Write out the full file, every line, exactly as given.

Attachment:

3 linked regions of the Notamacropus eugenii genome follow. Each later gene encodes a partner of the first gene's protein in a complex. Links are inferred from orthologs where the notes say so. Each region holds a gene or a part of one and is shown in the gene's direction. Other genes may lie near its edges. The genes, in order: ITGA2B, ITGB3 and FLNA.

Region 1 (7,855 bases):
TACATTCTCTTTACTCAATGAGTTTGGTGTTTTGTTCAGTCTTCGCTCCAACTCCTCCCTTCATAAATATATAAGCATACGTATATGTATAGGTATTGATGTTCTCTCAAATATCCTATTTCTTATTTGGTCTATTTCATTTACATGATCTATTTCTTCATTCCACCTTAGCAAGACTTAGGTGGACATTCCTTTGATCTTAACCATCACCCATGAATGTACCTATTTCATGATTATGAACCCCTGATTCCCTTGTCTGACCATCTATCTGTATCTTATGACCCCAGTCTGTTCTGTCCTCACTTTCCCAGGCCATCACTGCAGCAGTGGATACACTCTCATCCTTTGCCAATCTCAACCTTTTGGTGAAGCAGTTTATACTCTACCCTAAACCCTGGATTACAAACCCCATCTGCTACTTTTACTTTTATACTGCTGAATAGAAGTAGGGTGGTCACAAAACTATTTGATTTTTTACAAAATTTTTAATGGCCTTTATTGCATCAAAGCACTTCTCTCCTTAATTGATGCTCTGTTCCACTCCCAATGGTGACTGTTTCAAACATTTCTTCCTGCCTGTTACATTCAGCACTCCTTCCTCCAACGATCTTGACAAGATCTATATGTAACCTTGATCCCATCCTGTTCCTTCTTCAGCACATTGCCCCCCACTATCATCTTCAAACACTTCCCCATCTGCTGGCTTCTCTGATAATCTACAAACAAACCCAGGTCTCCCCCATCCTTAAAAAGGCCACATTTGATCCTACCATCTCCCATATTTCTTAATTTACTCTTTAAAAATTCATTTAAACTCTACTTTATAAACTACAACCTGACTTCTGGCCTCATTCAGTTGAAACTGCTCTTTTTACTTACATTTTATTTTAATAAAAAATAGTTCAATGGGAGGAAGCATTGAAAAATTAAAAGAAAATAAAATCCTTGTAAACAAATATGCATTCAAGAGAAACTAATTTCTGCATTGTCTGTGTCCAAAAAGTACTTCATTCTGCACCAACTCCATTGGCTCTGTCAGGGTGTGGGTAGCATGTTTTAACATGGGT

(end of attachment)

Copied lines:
3 linked regions of the Notamacropus eugenii genome follow. Each later gene encodes a partner of the first gene's protein in a complex. Links are inferred from orthologs where the notes say so. Each region holds a gene or a part of one and is shown in the gene's direction. Other genes may lie near its edges. The genes, in order: ITGA2B, ITGB3 and FLNA.

Region 1 (7,855 bases):
TACATTCTCTTTACTCAATGAGTTTGGTGTTTTGTTCAGTCTTCGCTCCAACTCCTCCCTTCATAAATATATAAGCATACGTATATGTATAGGTATTGATGTTCTCTCAAATATCCTATTTCTTATTTGGTCTATTTCATTTACATGATCTATTTCTTCATTCCACCTTAGCAAGACTTAGGTGGACATTCCTTTGATCTTAACCATCACCCATGAATGTACCTATTTCATGATTATGAACCCCTGATTCCCTTGTCTGACCATCTATCTGTATCTTATGACCCCAGTCTGTTCTGTCCTCACTTTCCCAGGCCATCACTGCAGCAGTGGATACACTCTCATCCTTTGCCAATCTCAACCTTTTGGTGAAGCAGTTTATACTCTACCCTAAACCCTGGATTACAAACCCCATCTGCTACTTTTACTTTTATACTGCTGAATAGAAGTAGGGTGGTCACAAAACTATTTGATTTTTTACAAAATTTTTAATGGCCTTTATTGCATCAAAGCACTTCTCTCCTTAATTGATGCTCTGTTCCACTCCCAATGGTGACTGTTTCAAACATTTCTTCCTGCCTGTTACATTCAGCACTCCTTCCTCCAACGATCTTGACAAGATCTATATGTAACCTTGATCCCATCCTGTTCCTTCTTCAGCACATTGCCCCCCACTATCATCTTCAAACACTTCCCCATCTGCTGGCTTCTCTGATAATCTACAAACAAACCCAGGTCTCCCCCATCCTTAAAAAGGCCACATTTGATCCTACCATCTCCCATATTTCTTAATTTACTCTTTAAAAATTCATTTAAACTCTACTTTATAAACTACAACCTGACTTCTGGCCTCATTCAGTTGAAACTGCTCTTTTTACTTACATTTTATTTTAATAAAAAATAGTTCAATGGGAGGAAGCATTGAAAAATTAAAAGAAAATAAAATCCTTGTAAACAAATATGCATTCAAGAGAAACTAATTTCTGCATTGTCTGTGTCCAAAAAGTACTTCATTCTGCACCAACTCCATTGGCTCTGTCAGGGTGTGGGTAGCATGTTTTAACATGGGT